This presentation is the first on 20 years of research on the failure mechanisms of sheeting subjected to combined concentrated load and bending moment, performed at Technische Universiteit Eindhoven. The aim of this research is to develop accurate, insight providing design rules using simple mechanical models, based on observed failure modes. The presentation summarizes the performed experiments, finite element simulations, and analytical models. It is concluded that mechanical models may be feasible only for sheeting without stiffeners in web and flanges. For sheeting with stiffeners, the models become so complex that it is not likely that they will lead to simple design rules. Secondly, to understand the spatial and structural building design process and to help designers, the idea of a research engine has been developed. In this engine cyclic transformations take place between spatial and structural building designs. With this engine, a design process can be studied closely and subjected to improvement, and designers can be supported. Within the research engine, architectural elements are transformed into structural elements only for a certain step. Hence the resulting structural topologies are not a-priori kinematically determined. Therefore, in the next step, one of the problems to solve is the exact description of a kinematically indeterminable topology (ie. at which nodes do spatial freedom exist and in which direction). During the presentation, a method for this description and its implementation will be presented.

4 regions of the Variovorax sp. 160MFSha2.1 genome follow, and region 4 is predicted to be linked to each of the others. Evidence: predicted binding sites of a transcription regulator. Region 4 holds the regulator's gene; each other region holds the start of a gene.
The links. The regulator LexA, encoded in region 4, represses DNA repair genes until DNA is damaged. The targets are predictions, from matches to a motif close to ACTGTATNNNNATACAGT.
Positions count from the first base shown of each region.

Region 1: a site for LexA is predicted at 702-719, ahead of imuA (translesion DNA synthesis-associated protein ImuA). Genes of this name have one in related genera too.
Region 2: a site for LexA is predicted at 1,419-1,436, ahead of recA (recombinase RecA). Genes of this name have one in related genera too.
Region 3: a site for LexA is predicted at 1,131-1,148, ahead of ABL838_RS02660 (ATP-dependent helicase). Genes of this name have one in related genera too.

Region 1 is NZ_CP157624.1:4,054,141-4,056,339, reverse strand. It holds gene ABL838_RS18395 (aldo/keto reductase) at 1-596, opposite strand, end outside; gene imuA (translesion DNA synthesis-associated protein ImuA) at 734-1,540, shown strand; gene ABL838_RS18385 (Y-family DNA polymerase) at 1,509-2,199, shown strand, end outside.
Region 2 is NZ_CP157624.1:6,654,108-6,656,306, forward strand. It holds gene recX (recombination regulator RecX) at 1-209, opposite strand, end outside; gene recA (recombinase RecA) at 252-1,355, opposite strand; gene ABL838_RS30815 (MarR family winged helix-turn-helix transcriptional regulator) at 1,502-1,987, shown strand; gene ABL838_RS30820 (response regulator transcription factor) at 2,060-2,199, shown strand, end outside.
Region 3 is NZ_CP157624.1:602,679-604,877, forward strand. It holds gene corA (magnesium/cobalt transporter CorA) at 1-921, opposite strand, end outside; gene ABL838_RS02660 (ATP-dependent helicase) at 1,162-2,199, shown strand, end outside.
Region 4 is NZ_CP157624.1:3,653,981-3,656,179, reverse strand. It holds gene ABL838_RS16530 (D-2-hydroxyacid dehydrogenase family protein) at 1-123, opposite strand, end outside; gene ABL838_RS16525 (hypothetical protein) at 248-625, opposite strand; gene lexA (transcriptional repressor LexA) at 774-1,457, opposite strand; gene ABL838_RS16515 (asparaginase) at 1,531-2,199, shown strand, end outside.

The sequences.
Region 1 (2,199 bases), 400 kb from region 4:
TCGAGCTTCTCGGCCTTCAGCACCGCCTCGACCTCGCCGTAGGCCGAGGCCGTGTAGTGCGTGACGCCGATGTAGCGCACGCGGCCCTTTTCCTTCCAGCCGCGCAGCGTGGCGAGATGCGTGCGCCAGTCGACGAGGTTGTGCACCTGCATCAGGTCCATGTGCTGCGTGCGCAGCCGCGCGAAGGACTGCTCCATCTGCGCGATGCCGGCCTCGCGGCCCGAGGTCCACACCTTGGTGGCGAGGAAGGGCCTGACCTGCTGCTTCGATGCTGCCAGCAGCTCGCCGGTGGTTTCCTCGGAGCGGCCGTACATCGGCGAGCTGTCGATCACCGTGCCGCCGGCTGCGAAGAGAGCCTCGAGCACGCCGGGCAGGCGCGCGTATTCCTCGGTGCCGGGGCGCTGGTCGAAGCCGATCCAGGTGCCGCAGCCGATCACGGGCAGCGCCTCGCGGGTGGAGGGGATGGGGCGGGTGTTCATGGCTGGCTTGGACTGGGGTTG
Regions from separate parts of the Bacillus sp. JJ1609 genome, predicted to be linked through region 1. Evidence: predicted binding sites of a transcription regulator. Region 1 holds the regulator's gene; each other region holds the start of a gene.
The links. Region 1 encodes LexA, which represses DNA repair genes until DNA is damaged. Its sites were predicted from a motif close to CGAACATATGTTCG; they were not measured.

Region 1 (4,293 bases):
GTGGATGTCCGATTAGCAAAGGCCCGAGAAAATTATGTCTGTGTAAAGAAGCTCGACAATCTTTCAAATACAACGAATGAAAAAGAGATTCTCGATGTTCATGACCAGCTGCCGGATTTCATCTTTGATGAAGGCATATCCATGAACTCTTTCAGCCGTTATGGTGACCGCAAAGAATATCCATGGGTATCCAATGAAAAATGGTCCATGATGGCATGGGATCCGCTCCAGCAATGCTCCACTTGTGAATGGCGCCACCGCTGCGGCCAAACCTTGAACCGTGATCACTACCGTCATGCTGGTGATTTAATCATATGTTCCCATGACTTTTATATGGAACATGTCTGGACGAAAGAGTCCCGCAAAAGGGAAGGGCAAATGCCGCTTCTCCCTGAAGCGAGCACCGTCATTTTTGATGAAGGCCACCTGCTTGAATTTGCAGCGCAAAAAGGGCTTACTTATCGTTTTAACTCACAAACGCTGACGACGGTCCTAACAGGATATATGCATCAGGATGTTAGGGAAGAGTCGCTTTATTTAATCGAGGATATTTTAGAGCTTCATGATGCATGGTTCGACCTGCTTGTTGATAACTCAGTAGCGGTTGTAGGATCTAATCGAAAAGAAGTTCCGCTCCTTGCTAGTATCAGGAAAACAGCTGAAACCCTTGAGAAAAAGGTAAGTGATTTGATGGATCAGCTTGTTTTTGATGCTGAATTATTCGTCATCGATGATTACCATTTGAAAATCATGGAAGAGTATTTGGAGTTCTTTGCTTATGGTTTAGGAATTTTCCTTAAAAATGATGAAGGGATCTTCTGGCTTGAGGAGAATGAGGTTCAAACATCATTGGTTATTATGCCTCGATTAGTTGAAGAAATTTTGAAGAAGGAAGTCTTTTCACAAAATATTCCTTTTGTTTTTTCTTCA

|Status||Gepubliceerd - 2009|
|Evenement||conference; Invited lecture, Smart Systems Research Seminar, Built Environment and Engineering Research, Queensland University of Technology; 2009-11-09; 2009-11-09 - |
Duur: 9 nov. 2009 → 9 nov. 2009
|Congres||conference; Invited lecture, Smart Systems Research Seminar, Built Environment and Engineering Research, Queensland University of Technology; 2009-11-09; 2009-11-09|
|Periode||9/11/09 → 9/11/09|
|Ander||Invited lecture, Smart Systems Research Seminar, Built Environment and Engineering Research, Queensland University of Technology|